Banknotes issued by other jurisdictions are not regulated by the Bank of England. The full official name pound sterling, is used in formal contexts and when it is necessary to distinguish the United Kingdom currency from other currencies with the same name. Otherwise the term pound is used; the currency name is sometimes abbreviated to just sterling in the wholesale financial markets, but not when referring to specific amounts. The abbreviations "ster." and "stg." are sometimes used. The term "British pound" is sometimes incorrectly used in less formal contexts, it is not an official name of the currency; the exchange rate of the pound sterling against the US dollar is referred to as "cable" in the wholesale foreign exchange markets. The origins of this term are attributed to the fact that in the 1800s, the GBP/USD exchange rate was transmitted via transatlantic cable. Forex traders of GBP/USD are sometimes referred to as "cable dealers". GBP/USD is now the only currency pair with its own name in the foreign exchange markets, after IEP/USD, known as "wire" in the forward FX markets, no longer exists after the Irish Pound was replaced by the euro in 1999.
There is apparent convergence of opinion regarding the origin of the term "pound sterling", toward its derivation from the name of a small Norman silver coin, away from its association with Easterlings or other etymologies. Hence, the Oxford English Dictionary state that the "most plausible" etymology is derivation from the Old English steorra for "star" with the added diminutive suffix "-ling", to mean "little star" and to refer to a silver penny of the English Normans; as another established source notes, the compound expression was derived: However, the perceived narrow window of the issuance of this coin, the fact that coin designs changed in the period in question, led Philip Grierson to reject this in favour of a more complex theory. Another argument that the Hanseatic League was the origin for both the origin of its definition and manufacture, in its name is that the German name for the Baltic is "Ost See", or "East Sea", from this the Baltic merchants were called "Osterlings", or "Easterlings".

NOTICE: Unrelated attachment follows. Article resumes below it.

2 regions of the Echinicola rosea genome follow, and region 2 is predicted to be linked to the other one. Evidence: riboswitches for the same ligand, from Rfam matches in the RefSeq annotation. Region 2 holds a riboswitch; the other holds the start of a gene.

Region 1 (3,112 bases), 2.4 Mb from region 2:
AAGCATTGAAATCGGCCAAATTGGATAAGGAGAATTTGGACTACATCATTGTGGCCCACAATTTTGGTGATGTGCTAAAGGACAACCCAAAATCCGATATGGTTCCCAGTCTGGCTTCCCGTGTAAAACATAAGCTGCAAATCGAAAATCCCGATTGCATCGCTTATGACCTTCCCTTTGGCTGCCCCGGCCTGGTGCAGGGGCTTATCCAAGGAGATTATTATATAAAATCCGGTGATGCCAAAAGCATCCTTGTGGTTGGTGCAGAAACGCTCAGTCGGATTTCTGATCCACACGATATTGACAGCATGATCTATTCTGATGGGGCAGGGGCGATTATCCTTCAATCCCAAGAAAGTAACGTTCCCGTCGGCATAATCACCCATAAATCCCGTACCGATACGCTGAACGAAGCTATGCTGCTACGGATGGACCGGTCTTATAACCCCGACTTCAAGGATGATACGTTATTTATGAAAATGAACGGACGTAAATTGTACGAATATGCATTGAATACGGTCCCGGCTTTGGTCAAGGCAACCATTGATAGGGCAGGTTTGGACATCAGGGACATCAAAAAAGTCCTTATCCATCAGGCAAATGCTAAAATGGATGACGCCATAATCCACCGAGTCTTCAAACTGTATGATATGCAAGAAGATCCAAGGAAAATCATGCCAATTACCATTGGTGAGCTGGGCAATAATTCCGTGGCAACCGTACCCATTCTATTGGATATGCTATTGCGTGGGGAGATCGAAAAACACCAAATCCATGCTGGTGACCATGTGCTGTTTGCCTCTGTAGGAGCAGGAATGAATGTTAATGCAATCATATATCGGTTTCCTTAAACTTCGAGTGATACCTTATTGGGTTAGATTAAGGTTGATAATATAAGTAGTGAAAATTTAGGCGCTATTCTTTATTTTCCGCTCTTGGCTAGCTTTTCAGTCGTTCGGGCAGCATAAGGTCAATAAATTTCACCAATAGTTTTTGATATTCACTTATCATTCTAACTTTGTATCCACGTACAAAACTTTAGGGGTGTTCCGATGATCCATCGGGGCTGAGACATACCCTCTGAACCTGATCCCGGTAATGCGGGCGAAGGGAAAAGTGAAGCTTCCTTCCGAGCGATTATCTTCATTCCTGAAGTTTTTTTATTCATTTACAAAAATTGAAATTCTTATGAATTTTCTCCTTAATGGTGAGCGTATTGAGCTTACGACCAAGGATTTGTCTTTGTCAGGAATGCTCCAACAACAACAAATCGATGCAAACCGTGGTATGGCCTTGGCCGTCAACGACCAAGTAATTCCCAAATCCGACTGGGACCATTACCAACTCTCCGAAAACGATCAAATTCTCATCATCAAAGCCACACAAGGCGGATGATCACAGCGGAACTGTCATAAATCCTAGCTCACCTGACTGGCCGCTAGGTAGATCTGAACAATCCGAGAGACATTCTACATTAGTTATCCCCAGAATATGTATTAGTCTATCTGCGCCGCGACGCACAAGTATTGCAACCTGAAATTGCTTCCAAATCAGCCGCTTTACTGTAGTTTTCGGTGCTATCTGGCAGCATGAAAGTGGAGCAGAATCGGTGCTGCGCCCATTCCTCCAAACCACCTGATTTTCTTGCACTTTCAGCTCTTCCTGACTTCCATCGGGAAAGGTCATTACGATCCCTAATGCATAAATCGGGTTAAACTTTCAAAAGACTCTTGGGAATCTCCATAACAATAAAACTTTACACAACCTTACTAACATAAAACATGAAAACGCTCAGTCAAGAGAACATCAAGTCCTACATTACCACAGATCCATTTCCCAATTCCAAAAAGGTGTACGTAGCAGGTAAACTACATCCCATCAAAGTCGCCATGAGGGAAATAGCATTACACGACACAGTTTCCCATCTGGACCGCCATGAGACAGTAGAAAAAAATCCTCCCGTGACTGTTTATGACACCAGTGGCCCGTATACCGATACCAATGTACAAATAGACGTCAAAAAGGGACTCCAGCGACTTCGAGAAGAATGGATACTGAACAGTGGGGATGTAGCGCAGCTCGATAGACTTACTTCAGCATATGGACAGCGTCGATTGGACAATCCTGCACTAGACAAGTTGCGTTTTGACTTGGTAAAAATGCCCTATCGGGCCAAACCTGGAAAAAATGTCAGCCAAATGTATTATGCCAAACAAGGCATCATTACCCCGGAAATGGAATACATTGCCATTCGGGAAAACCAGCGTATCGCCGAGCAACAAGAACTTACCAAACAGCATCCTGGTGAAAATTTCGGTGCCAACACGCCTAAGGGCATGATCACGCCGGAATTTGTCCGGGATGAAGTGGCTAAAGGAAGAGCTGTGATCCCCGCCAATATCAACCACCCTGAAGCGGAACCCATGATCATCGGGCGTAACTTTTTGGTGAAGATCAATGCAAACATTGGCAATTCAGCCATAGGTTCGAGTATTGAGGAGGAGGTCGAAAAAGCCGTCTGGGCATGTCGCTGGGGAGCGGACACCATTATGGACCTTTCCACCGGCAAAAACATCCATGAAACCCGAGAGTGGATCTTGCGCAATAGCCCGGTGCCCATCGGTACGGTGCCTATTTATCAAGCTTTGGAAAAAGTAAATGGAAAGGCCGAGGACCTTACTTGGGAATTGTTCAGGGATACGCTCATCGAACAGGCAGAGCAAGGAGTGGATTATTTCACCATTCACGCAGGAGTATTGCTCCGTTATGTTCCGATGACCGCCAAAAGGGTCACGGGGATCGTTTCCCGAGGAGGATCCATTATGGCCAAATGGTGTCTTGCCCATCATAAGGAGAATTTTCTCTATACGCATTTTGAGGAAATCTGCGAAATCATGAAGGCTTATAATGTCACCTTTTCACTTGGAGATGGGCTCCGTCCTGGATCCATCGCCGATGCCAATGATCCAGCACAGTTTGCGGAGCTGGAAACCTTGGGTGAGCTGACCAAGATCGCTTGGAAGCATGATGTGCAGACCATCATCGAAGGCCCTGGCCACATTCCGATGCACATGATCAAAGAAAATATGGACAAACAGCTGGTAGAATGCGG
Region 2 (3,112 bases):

In 1260, Henry III granted them a charter of protection and land for their Kontor, the Steelyard of London, which by the 1340s was called "Easterlings Hall", or Esterlingeshalle. Because the League's money was not debased like that of England, English traders stipulated to be paid in pounds of the "Easterlings", contracted to "'sterling". For further discussion of the etymology of "sterling", see sterling silver; the currency sign for the pound is £, written with a single cross-bar, though a version with a double cross-bar is sometimes seen. This symbol derives from medieval Latin documents; the ISO 4217 currency code is GBP, formed from "GB", the ISO 3166-1 alpha-2 code for the United Kingdom, the first letter of "pound". It does not stand for "Great Britain Pound" or "Great British Pound"; the abbreviation "UKP" is used but this is non-standard because the ISO 3166 country code for the United Kingdom is GB. The Crown dependencies use their own codes: GGP, JEP and IMP. Stocks are traded in pence, so traders may refer to pence sterling, GBX, when listing stock prices.